Cover image for Beowulf
Bloom, Harold.
Publication Information:
Broomall, PA : Chelsea House Publishers, [1999]

Physical Description:
77 pages ; 23 cm.
Includes information about the author of "Beowulf, " thematic and structural analysis of the work, critical views, and an index of themes and ideas.
General Note:
"Comprehensive research & study guides."
Added Author:

Format :


Call Number
Material Type
Home Location
Item Holds
PR1585 .B383 1999 Adult Non-Fiction Open Shelf

On Order



Bloom's Reviews are a acclaimed advancement to the standard chapter-by-chapter plot summaries provided by most study guides. Each Review saves a student time by presenting the latest research, from noted literary scholars, in a practical and lucid format, enabling students to concentrate on improving their knowledge and understanding of the work in question.

Author Notes

Harold Bloom was born on July 11, 1930 in New York City. He earned his Bachelor of Arts from Cornell in 1951 and his Doctorate from Yale in 1955.

After graduating from Yale, Bloom remained there as a teacher, and was made Sterling Professor of Humanities in 1983. Bloom's theories have changed the way that critics think of literary tradition and has also focused his attentions on history and the Bible. He has written over twenty books and edited countless others. He is one of the most famous critics in the world and considered an expert in many fields. In 2010 he became a founding patron of Ralston College, a new institution in Savannah, Georgia, that focuses on primary texts.

His works include Fallen Angels, Till I End My Song: A Gathering of Last Poems, Anatomy of Influence: Literature as a Way of Life and The Shadow of a Great Rock: A Literary Appreciation of The King James Bible.

(Bowker Author Biography)



Composed about 1000 CE, Beowulf is the longest known poem written in Old English. Considered one of the great epics, the Anglo-Saxon saga relates the heroic deeds of the warrior Beowulf, who kills the man-eating monster Grendel and the monster's mother. Replete with monsters, quests, and acts of bravery and containing touches of Christian and pagan symbolism, Beowulf stands as the precursor to medieval and Renaissance literature. It also influenced J.R.R. Tolkien, and helped spawn the fantasy genre so popular today in literature and film. Arm students for immersion in the study of this mythic adventure with Bloom's Modern Critical Interpretations. Newly updated, Beowulf includes full-length, interpretive essays that provide expert commentary, as well as introductions, a chronology, notes on the contributors, and a bibliography. Excerpted from Beowulf All rights reserved by the original copyright owners. Excerpts are provided for display purposes only and may not be reproduced, reprinted or distributed without the written permission of the publisher.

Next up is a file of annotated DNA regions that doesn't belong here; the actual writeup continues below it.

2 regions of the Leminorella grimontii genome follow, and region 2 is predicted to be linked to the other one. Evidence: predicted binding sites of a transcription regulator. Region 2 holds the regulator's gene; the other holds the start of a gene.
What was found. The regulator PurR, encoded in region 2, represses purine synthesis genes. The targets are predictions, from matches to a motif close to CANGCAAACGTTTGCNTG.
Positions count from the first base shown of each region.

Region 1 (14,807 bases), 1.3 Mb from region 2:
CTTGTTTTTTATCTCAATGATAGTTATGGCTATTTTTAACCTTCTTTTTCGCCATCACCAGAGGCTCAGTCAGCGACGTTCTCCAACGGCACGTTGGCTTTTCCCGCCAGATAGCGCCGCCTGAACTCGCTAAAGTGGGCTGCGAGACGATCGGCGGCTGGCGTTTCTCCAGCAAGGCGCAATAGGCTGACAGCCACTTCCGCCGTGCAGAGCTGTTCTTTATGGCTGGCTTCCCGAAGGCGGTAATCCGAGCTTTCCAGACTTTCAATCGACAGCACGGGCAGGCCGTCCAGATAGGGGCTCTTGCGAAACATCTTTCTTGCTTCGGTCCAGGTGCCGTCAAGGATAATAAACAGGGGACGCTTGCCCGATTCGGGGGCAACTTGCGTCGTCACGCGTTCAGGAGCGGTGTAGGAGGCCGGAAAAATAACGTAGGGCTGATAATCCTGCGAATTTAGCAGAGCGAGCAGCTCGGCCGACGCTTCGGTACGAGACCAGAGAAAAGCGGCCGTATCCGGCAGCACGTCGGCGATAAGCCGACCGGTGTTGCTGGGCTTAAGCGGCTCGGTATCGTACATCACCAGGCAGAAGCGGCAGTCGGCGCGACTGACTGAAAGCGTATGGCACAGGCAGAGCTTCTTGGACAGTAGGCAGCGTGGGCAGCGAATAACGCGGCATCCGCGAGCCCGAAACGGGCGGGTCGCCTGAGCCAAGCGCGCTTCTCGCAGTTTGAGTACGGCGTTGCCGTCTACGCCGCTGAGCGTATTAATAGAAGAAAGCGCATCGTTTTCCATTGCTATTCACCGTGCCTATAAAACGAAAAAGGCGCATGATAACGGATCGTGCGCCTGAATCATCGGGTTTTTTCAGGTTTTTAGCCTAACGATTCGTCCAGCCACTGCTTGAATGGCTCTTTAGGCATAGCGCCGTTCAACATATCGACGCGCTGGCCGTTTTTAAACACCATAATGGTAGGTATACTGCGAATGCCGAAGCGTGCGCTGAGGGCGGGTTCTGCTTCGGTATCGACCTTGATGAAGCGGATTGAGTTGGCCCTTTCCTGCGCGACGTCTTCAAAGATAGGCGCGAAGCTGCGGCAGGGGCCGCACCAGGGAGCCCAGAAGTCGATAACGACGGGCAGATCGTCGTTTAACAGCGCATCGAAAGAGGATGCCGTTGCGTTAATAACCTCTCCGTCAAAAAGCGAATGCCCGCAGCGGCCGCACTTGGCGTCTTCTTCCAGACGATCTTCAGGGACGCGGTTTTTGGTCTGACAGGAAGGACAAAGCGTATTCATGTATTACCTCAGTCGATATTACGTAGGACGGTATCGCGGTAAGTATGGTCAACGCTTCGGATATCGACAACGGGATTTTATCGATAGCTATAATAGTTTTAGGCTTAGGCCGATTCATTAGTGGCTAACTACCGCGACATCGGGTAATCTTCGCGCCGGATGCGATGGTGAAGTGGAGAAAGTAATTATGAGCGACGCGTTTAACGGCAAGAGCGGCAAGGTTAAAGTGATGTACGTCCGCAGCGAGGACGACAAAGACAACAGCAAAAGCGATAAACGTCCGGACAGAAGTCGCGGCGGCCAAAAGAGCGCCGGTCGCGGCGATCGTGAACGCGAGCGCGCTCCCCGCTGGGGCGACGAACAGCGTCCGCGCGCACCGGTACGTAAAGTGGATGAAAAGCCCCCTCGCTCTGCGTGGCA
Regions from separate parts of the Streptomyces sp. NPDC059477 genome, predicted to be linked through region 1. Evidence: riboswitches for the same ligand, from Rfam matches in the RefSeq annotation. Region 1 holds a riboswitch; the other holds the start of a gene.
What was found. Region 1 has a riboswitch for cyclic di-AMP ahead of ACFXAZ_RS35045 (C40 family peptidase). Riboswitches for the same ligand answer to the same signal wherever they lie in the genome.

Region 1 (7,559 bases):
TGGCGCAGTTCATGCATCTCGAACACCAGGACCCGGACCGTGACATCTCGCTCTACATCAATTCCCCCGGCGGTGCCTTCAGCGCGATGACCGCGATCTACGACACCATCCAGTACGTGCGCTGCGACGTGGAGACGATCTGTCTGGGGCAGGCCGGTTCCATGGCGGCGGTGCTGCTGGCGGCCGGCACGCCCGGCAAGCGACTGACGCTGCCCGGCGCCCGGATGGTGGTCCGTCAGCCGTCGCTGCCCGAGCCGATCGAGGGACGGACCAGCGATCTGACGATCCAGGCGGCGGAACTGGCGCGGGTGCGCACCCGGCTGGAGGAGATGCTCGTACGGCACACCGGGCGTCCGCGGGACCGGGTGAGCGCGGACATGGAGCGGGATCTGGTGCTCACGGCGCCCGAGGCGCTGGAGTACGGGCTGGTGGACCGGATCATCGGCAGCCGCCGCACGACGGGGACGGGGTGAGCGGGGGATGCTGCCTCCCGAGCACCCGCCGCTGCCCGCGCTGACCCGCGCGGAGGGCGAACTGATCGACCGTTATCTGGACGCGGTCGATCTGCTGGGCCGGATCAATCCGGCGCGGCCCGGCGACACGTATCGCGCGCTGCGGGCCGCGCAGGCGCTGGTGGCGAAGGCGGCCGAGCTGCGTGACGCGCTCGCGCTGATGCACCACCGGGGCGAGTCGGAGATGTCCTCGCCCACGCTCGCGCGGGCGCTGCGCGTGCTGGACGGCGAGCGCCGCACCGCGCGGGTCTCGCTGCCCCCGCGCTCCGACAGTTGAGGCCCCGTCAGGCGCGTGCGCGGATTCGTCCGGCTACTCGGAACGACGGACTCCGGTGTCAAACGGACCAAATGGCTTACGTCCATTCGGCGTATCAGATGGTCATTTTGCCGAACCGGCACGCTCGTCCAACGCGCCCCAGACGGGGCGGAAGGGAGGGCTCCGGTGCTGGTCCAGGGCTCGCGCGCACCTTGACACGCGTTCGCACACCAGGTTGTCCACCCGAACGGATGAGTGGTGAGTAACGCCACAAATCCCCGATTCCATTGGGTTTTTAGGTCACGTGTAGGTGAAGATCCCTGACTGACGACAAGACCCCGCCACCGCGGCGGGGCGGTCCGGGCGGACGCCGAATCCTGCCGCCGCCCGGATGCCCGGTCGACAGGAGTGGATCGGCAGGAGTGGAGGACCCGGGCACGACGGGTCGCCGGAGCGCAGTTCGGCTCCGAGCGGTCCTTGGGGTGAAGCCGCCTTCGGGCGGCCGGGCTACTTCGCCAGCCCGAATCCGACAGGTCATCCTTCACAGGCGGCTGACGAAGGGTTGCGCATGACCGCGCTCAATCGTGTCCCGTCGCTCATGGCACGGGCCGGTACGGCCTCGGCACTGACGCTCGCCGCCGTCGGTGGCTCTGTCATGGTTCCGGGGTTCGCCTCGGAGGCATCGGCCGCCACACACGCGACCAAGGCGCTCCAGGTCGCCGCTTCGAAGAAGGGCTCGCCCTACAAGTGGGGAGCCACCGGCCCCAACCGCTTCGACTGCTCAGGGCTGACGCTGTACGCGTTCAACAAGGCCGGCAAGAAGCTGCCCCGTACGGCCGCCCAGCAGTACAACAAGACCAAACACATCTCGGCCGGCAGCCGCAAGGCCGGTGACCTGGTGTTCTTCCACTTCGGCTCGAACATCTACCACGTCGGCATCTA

Table of Contents

Introductionp. 7
The Story Behind the Storyp. 9
List of Charactersp. 11
Summary and Analysisp. 13
Critical Viewsp. 27
J.R.R. Tolkien on Poetic Structurep. 27
Joan Blomfield on Stylep. 32
Stanley B. Greenfield on the Epic Qualityp. 37
Edward B. Irving, Jr. on Negative Definitionsp. 43
T.A. Shippey on Symbols in the World of the Poemp. 62
James W. Earl on the Gold Hoardp. 67
David Williams on Cain's Progenyp. 69
Linda Georgianna on Beowulf's Speech before the Dragon Fightp. 72
Susanne Weil on Free Willp. 80
Paul Dean on History and the Passage of Timep. 86
Thomas A. Prendergast on Memory and the Idolatrous Pleasures of Heroic Poetryp. 95
Bibliographyp. 102
Contributorsp. 106
Acknowledgmentsp. 108
Indexp. 110